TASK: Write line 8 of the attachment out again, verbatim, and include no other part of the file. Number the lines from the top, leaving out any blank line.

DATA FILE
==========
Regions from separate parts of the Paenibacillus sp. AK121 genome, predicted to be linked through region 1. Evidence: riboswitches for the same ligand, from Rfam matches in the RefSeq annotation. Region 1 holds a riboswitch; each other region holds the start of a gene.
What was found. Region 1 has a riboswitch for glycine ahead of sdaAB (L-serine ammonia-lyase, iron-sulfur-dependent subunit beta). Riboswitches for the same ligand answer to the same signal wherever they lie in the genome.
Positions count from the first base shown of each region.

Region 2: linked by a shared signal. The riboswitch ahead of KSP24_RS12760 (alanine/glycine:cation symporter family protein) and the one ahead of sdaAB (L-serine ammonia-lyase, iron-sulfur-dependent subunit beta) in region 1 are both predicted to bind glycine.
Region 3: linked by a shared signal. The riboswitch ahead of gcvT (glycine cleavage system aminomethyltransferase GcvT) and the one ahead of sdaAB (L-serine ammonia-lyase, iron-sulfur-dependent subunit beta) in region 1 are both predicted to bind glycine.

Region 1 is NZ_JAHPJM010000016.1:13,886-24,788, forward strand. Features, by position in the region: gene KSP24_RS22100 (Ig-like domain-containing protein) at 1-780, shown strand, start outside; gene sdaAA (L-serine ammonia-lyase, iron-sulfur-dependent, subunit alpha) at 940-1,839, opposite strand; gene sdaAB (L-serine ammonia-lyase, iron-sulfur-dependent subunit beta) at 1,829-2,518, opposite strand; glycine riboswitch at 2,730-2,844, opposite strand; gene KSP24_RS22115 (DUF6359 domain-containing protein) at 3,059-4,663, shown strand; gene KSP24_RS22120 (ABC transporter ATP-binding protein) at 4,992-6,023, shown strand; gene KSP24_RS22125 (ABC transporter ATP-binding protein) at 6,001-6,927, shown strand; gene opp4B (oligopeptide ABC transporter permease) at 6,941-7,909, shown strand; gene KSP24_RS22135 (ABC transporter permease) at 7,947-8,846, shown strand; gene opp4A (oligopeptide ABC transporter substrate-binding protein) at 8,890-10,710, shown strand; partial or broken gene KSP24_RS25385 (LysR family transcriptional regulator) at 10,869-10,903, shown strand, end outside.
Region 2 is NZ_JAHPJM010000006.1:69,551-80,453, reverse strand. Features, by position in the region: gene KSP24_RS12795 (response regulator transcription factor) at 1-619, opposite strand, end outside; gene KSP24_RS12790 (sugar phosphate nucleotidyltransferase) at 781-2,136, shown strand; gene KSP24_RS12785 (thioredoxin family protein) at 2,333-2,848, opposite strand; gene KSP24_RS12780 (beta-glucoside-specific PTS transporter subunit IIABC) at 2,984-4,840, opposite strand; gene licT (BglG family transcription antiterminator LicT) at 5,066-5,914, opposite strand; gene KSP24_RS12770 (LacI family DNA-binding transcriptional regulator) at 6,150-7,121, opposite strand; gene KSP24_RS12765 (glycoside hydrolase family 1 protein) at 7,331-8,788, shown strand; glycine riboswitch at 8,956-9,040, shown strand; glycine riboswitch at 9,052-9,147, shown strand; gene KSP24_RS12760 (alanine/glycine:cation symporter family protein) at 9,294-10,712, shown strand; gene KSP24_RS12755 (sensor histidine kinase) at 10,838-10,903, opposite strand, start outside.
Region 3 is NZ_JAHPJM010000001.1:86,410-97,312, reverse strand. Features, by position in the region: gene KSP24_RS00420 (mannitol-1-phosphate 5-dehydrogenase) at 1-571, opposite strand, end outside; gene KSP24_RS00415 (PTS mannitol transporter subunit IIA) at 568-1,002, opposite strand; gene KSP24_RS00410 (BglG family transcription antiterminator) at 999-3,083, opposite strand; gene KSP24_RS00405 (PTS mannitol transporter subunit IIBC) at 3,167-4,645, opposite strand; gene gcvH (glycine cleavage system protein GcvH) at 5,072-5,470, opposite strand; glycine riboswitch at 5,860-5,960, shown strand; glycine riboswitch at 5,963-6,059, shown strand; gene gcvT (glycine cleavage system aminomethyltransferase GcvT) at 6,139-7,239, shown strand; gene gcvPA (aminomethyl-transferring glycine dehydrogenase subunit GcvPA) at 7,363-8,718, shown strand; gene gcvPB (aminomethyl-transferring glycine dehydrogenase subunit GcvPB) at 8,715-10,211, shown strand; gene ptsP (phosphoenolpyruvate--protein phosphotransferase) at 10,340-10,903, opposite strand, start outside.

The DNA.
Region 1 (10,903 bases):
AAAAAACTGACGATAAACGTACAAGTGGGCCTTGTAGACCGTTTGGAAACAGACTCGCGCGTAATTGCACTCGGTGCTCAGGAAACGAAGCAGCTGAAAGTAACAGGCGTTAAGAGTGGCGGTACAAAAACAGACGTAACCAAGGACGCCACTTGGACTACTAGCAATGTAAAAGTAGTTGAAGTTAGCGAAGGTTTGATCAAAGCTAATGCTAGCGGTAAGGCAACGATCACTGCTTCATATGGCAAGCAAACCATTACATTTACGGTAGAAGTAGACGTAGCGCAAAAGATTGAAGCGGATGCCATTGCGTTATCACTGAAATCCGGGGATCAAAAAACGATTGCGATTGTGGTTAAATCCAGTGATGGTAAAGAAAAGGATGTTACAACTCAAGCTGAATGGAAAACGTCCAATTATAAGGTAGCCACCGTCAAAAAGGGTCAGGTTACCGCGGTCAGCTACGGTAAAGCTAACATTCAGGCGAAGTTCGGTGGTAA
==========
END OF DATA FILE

Region 3 is NZ_JAHPJM010000001.1:86,410-97,312, reverse strand. Features, by position in the region: gene KSP24_RS00420 (mannitol-1-phosphate 5-dehydrogenase) at 1-571, opposite strand, end outside; gene KSP24_RS00415 (PTS mannitol transporter subunit IIA) at 568-1,002, opposite strand; gene KSP24_RS00410 (BglG family transcription antiterminator) at 999-3,083, opposite strand; gene KSP24_RS00405 (PTS mannitol transporter subunit IIBC) at 3,167-4,645, opposite strand; gene gcvH (glycine cleavage system protein GcvH) at 5,072-5,470, opposite strand; glycine riboswitch at 5,860-5,960, shown strand; glycine riboswitch at 5,963-6,059, shown strand; gene gcvT (glycine cleavage system aminomethyltransferase GcvT) at 6,139-7,239, shown strand; gene gcvPA (aminomethyl-transferring glycine dehydrogenase subunit GcvPA) at 7,363-8,718, shown strand; gene gcvPB (aminomethyl-transferring glycine dehydrogenase subunit GcvPB) at 8,715-10,211, shown strand; gene ptsP (phosphoenolpyruvate--protein phosphotransferase) at 10,340-10,903, opposite strand, start outside.